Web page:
Epoch J2000.0 Equinox J2000.0
|Right ascension||19h 23m 05.30s|
|Declination||04° 57′ 19.1″|
|Apparent magnitude (V)||3.9 Max.|
|Variable type||Classical Nova,|
|Parallax (π)||0.5615 ± 0.1281 mas|
|Absolute magnitude (MV)||−8.2 Max.|
|Period (P)||0.1346 days|
|Semi-major axis (a)||1.17 - 1.24 R☉|
|Mass||0.92 - 1.13 M☉|
|Luminosity||750 - 3,000 L☉|
|Temperature||>100,000 (2000) K|
Nova Aquilae 1999 b, AAVSO 1918+04
V1494 Aquilae or Nova Aquilae 1999 b was a nova which occurred during 1999 in the constellation Aquila and reached a brightness of magnitude 3.9 on 2 December 1999. making it easily visible to the naked eye. The nova was discovered with 14×100 binoculars by Alfredo Pereira of Cabo da Roca, Portugal at 18:50 UT on 1 December 1999, when it had a visual magnitude of 6.0.
V1494 Aquilae is classified as a fast nova, meaning it faded from peak brightness by more than 3 magnitudes in less than 100 days. During its decline, V1494 Aql produced unusual variations in its x-ray radiation, including a bright burst lasting several minutes. During 2000, the x-ray spectrum developed from a hard (high energy) emission-line spectrum to a spectrum typical of a super soft X-ray source. The x-ray intensity varied with a period of about 40 minutes, probably due to pulsations induced in the white dwarf by its re-kindled hydrogen fusion.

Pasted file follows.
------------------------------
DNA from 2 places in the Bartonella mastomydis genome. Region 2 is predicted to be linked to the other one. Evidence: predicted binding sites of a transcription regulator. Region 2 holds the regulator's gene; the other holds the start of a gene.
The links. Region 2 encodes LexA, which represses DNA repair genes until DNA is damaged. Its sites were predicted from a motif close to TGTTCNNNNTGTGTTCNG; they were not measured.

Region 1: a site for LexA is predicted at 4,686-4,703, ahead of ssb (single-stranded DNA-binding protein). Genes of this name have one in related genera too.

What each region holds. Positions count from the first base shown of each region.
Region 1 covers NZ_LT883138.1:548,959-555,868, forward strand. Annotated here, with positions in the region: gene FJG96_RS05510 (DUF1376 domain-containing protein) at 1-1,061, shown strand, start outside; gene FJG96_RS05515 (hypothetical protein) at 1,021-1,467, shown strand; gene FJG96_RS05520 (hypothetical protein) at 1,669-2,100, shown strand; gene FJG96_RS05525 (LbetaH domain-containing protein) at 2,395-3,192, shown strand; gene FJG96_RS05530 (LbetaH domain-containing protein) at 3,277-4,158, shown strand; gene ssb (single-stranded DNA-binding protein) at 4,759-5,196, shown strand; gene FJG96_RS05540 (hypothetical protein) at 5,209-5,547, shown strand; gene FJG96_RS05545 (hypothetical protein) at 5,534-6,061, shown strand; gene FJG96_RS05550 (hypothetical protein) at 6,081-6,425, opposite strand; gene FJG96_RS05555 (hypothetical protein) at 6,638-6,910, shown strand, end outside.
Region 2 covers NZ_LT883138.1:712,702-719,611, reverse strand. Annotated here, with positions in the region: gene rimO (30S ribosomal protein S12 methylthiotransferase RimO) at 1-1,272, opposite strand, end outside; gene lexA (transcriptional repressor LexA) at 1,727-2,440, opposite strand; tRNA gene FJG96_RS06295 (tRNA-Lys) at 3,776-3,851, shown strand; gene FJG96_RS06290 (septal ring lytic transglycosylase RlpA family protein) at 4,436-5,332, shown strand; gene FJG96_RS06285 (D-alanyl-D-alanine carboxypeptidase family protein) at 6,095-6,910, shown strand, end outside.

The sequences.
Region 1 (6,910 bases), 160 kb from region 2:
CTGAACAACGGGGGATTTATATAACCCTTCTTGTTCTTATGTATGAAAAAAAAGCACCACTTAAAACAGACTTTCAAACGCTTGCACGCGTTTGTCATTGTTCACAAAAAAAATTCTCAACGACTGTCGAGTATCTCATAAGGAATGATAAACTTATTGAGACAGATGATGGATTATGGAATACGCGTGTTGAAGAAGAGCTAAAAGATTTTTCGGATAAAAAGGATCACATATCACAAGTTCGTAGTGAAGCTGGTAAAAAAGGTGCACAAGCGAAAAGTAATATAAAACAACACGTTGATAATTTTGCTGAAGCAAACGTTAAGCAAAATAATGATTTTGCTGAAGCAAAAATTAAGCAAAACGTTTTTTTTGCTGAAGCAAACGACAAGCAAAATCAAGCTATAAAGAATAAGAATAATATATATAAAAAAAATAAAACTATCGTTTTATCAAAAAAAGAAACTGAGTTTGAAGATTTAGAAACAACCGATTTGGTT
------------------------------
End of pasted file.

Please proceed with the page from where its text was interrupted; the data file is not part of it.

All novae are binary systems with two stars orbiting so close to each other that one star, the "donor" star transfers matter to the other star which is a white dwarf. In the case of V1494 the white dwarf has a mass of 1.20M☉, and it is accreting mass from the donor star at a rate of 2.1 × 10−10 M☉ yr−1. The stars' orbital period is 3.23 hours, and the system is an eclipsing binary with two brightness minima each orbit, one 0.5 and one 0.1 magnitudes deep. This apparently is a measurement of two stars of approximately equal brightness, the nova and a companion 1.4″ to the south east. Measuring only the brightness of the nova, the eclipses are about two magnitudes deep. The white dwarf is probably an oxygen-neon-magnesium type.
Unlike some novae, the material ejected from V1494 Aquilae has not formed a visible nebula around the star. However, a shell approximately 6.5″ across has been detected spectroscopically in H-alpha emission.
The distance to V1494 Aquilae has been estimated by different methods. Early estimates were based on assumptions about the luminosity of the nova and gave distances around 1.2 kpc. Later models assumed distances of up to 2.2 kpc. Comparison of the measured shell size with the observed expansion velocity give a distance of 1.2±0.2 kpc. Gaia DR2 published a parallax of 0.8394±0.1415 mas, corresponding to a distance of 1,239+422
−127 kpc. Gaia EDR3 published a parallax of 0.5615±0.1281 mas, corresponding to a distance around 1,800 kpc.